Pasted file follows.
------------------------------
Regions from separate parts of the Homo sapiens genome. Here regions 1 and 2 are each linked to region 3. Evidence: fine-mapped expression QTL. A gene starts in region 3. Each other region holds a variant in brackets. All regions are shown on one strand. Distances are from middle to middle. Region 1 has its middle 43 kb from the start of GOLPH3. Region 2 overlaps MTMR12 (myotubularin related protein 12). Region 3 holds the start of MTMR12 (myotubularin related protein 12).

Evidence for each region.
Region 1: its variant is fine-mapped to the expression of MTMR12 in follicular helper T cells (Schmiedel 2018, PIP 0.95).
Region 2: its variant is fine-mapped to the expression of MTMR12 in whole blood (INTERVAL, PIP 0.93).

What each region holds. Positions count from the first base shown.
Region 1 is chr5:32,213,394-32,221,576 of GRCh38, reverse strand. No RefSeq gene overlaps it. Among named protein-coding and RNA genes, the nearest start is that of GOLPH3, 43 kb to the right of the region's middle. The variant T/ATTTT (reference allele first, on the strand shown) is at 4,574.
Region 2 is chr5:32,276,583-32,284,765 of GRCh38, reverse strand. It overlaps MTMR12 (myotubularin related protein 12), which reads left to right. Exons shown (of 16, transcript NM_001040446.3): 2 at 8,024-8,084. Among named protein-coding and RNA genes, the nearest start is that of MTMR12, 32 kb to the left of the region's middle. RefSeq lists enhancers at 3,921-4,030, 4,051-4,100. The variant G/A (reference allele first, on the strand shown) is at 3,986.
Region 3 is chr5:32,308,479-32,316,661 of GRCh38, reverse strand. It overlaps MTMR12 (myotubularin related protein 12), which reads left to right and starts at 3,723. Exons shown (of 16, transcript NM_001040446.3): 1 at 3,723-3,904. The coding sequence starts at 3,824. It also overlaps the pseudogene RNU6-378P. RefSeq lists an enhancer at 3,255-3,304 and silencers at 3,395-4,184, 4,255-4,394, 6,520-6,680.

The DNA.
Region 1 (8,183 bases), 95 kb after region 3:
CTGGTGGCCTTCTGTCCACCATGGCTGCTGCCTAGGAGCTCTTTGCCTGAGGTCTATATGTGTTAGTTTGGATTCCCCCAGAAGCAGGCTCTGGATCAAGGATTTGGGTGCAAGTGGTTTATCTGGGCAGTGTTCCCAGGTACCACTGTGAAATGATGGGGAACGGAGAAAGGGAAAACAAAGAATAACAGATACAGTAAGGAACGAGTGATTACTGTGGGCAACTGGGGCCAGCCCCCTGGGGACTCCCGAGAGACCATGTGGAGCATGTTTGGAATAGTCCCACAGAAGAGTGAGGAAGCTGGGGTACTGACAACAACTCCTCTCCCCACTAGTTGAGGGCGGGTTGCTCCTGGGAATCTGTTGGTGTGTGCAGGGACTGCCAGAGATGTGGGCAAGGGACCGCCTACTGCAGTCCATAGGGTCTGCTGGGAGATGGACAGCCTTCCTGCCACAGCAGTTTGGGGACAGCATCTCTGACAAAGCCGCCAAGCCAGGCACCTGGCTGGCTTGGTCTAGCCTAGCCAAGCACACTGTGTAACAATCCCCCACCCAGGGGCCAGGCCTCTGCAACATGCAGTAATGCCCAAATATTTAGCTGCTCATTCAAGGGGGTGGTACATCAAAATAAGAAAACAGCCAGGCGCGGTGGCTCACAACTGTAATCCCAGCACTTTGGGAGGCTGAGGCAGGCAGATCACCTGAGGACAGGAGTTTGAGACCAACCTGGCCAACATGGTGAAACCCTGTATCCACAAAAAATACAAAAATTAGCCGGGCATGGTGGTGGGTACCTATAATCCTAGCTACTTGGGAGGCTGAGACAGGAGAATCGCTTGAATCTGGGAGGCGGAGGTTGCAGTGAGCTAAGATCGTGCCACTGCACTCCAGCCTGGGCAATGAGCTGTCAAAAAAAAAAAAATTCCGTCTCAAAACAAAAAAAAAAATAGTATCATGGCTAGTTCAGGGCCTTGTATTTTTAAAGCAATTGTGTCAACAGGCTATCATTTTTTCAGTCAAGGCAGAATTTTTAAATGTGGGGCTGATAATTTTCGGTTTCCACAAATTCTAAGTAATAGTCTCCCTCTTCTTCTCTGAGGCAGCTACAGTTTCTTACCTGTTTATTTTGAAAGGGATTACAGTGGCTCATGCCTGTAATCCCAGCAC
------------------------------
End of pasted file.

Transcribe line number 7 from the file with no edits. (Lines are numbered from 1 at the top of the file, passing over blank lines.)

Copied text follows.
Region 2 is chr5:32,276,583-32,284,765 of GRCh38, reverse strand. It overlaps MTMR12 (myotubularin related protein 12), which reads left to right. Exons shown (of 16, transcript NM_001040446.3): 2 at 8,024-8,084. Among named protein-coding and RNA genes, the nearest start is that of MTMR12, 32 kb to the left of the region's middle. RefSeq lists enhancers at 3,921-4,030, 4,051-4,100. The variant G/A (reference allele first, on the strand shown) is at 3,986.